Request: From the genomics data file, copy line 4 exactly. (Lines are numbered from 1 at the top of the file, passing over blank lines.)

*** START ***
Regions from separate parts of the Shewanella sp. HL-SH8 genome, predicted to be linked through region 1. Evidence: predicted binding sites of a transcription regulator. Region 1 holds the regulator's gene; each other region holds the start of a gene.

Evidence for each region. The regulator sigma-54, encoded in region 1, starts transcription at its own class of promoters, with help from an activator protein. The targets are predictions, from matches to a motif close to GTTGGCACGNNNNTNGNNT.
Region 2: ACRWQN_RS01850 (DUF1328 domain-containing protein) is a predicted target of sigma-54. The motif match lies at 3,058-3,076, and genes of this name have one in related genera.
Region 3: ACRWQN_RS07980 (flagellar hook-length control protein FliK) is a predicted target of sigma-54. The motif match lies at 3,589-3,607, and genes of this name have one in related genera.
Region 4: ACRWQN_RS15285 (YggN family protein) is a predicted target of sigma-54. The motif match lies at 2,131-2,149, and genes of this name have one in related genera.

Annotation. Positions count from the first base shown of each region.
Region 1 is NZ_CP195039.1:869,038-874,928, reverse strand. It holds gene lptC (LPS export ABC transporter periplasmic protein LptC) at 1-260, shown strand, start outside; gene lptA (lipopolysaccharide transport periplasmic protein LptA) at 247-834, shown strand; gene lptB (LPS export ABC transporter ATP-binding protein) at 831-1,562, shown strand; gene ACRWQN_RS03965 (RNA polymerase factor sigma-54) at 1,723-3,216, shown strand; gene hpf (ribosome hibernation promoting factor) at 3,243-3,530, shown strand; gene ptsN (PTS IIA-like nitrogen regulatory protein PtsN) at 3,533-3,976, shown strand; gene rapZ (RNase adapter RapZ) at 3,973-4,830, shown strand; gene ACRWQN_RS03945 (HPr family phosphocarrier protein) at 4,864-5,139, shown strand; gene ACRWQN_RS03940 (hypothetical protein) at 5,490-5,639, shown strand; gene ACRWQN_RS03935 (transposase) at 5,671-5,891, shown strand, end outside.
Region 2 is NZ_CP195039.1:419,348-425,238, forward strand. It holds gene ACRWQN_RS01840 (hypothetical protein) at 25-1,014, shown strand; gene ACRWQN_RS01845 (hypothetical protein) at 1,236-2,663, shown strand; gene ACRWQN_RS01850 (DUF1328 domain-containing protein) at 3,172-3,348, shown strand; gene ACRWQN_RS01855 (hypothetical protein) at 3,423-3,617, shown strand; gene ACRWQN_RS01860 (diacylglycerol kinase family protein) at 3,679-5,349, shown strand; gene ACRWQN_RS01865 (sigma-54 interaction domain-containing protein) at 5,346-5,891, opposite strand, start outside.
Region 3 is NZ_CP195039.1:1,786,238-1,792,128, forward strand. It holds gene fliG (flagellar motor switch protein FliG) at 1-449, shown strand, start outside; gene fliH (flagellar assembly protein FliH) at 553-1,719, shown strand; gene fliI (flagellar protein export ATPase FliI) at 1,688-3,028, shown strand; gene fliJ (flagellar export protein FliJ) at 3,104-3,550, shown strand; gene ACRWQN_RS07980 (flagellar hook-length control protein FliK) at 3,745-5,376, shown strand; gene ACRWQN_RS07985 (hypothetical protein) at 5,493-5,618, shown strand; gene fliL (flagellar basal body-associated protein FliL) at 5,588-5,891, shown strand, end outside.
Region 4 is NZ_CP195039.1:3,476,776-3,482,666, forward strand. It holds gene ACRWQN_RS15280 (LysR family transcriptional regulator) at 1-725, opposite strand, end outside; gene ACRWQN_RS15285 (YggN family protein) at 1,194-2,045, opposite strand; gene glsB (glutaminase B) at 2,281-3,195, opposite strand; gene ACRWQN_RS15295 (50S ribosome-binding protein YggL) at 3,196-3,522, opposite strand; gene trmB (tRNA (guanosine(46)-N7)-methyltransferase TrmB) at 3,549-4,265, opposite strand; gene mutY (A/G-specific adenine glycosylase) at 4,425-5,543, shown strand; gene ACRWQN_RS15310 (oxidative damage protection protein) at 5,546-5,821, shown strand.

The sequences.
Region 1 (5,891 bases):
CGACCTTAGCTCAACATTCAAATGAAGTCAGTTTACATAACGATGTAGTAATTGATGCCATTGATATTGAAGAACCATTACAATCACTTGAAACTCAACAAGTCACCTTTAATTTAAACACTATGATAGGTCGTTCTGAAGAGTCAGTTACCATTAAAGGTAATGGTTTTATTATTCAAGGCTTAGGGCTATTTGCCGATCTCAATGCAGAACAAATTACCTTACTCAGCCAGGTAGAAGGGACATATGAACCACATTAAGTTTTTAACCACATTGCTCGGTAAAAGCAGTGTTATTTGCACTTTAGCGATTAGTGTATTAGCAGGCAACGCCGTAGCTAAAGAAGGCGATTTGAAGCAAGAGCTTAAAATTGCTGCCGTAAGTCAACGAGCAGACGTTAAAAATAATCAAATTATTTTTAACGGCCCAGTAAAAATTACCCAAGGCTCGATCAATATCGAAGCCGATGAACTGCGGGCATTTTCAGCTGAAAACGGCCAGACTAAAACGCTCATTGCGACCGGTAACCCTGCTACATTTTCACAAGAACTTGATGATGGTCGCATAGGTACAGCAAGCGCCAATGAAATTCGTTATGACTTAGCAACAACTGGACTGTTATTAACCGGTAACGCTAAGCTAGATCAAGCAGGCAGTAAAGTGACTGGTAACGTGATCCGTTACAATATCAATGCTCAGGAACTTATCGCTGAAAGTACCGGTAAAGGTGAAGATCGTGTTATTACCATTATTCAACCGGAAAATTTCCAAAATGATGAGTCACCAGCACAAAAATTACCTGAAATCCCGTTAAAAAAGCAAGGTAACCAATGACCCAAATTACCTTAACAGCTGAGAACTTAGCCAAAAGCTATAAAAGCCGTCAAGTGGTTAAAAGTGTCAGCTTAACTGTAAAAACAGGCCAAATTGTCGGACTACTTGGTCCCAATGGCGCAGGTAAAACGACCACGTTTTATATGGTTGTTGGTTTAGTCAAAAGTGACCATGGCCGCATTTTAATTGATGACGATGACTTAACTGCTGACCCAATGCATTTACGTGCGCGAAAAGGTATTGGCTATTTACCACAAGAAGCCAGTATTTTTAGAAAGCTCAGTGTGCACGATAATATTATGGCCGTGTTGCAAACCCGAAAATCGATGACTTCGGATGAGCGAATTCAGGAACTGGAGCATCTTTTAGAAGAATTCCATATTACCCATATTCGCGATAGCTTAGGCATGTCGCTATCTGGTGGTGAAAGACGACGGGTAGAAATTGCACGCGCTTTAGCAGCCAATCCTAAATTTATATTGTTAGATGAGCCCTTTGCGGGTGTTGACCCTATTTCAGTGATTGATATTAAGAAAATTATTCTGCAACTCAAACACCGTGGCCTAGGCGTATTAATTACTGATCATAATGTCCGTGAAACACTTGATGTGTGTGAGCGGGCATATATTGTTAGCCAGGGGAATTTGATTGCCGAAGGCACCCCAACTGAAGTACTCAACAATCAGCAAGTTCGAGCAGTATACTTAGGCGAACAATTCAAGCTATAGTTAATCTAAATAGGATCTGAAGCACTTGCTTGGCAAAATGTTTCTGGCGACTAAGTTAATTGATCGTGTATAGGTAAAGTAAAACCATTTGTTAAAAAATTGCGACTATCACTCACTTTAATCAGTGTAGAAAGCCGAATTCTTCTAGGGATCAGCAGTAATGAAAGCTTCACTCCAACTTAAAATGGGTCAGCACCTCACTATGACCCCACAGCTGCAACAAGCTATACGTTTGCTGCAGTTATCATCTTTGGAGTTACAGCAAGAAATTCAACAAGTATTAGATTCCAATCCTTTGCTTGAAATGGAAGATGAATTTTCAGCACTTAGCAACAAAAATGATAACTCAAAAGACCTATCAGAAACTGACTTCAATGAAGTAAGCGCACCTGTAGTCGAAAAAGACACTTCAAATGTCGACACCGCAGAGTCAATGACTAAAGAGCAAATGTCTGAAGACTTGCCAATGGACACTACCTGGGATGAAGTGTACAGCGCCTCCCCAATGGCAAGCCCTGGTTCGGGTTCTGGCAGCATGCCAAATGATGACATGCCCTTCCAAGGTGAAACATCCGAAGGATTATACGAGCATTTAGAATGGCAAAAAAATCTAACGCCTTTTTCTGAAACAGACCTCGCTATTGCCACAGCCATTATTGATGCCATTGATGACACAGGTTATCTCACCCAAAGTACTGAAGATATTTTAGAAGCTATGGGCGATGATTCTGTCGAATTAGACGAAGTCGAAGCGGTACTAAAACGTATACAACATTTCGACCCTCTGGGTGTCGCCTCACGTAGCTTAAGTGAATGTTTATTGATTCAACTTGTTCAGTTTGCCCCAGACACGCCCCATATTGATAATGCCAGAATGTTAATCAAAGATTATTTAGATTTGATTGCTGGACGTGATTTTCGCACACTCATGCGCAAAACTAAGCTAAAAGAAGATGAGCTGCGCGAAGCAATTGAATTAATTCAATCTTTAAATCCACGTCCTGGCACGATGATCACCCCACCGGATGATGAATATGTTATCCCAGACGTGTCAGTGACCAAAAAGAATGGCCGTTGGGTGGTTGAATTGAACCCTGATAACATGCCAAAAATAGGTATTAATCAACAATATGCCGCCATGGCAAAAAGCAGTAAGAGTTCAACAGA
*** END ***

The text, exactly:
Region 3: ACRWQN_RS07980 (flagellar hook-length control protein FliK) is a predicted target of sigma-54. The motif match lies at 3,589-3,607, and genes of this name have one in related genera.